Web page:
In February 2022, Texas-based startup Axiom Space will launch the first fully private mission to the International Space Station (ISS) — a milestone for commercial spaceflight. While onboard, the astronauts will conduct microgravity research that could help future astronauts, the first step in Axiom’s quest to create the world’s first commercial space station.
The challenge: The microgravity environment aboard the ISS allows scientists to conduct experiments that wouldn’t be possible on Earth.
However, there isn’t nearly enough time for government scientists to conduct all of the potential microgravity research, nor is there enough room aboard the ISS for all the potential experiments.
The idea: Axiom Space is working to expand the amount of research that can be done in microgravity by creating the world’s first commercial space station, a place where anyone could buy the time and space needed for their experiments.
“Humanity has only scratched the surface of low-Earth orbit’s potential for breakthrough innovation,” Michael Suffredini, the startup’s president and CEO, said in a press release, “and Axiom was founded to push that envelope.”
In 2024, Axiom plans to launch the first module. Initially, it will attach to the ISS to expand the amount of room available for astronauts and experiments, and when the ISS is retired, it’ll separate to become its own space station.
Before that happens, though, Axiom is sending groups of private astronauts to the ISS to conduct experiments.
“We’re doing these series of missions in order to do a couple of things,” Christian Maender, in-space manufacturing and research director at Axiom, said during a November conference. “First, to develop markets, but also to do pathfinder work towards what is eventually our Axiom station.”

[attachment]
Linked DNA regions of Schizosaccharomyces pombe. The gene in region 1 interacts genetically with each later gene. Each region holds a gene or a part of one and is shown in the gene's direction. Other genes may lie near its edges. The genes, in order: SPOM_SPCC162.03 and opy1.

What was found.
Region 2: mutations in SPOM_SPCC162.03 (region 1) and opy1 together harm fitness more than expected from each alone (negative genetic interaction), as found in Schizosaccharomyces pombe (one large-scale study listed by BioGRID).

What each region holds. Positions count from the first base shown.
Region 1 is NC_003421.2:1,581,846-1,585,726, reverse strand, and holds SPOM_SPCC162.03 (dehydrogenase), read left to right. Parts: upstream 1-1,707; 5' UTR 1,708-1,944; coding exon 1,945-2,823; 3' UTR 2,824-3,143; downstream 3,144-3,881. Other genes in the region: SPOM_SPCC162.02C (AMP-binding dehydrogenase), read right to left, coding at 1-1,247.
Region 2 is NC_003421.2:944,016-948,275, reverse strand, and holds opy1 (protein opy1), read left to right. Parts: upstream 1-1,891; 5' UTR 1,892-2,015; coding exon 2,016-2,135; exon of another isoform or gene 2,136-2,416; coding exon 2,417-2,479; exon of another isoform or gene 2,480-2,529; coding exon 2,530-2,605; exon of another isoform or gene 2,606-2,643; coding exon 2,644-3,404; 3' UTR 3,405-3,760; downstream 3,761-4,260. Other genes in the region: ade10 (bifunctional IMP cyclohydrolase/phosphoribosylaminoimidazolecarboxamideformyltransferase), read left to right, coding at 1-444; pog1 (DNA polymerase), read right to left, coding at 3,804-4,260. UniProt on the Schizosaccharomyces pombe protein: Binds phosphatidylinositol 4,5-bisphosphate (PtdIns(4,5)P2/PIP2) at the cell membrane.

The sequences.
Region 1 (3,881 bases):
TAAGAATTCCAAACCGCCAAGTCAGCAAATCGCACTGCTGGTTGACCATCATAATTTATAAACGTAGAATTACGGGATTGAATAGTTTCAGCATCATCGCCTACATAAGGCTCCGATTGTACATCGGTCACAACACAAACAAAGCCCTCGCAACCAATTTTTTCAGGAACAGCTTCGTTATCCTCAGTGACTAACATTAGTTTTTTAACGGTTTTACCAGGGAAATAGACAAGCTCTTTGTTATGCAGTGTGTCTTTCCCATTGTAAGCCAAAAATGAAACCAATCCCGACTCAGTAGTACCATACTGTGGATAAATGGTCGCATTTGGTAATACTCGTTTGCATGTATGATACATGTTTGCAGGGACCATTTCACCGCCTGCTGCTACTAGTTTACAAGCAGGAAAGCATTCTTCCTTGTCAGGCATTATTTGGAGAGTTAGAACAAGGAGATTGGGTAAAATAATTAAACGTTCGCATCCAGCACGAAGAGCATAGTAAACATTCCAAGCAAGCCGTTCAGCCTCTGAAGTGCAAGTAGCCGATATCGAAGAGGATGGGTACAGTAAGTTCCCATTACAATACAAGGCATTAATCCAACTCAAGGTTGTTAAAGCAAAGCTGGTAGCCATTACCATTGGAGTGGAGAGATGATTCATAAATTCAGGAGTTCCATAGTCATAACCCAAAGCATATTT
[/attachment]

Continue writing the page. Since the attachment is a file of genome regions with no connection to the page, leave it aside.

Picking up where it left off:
What’s new: The first of those missions, Axiom Mission 1 (Ax-1), is set to launch in February 2022 with four crew members — one is an Axiom employee (he’ll serve as commander), and the other three are men paying $55 million each to spend about a week aboard the ISS.
During their time in space, the crew will conduct more than 100 hours of microgravity experiments on behalf of a number of universities, startups, and institutes.
“We applaud the Ax-1 crew’s commitment to advancing scientific inquiry and kicking off this civilizational leap.”Michael Suffredini
Those include studies related to climate change, STEM education, and the environmental health of the Great Lakes. Several microgravity experiments focused on the impact of space travel on the human body are also planned.
“We applaud the Ax-1 crew’s commitment to advancing scientific inquiry and kicking off this civilizational leap,” Suffredini said.
“We’re confident this mission will become not just a monumental moment in space travel, but the true beginning of making space’s potential for meaningful discovery available to private citizens and organizations for the first time,” he continued.
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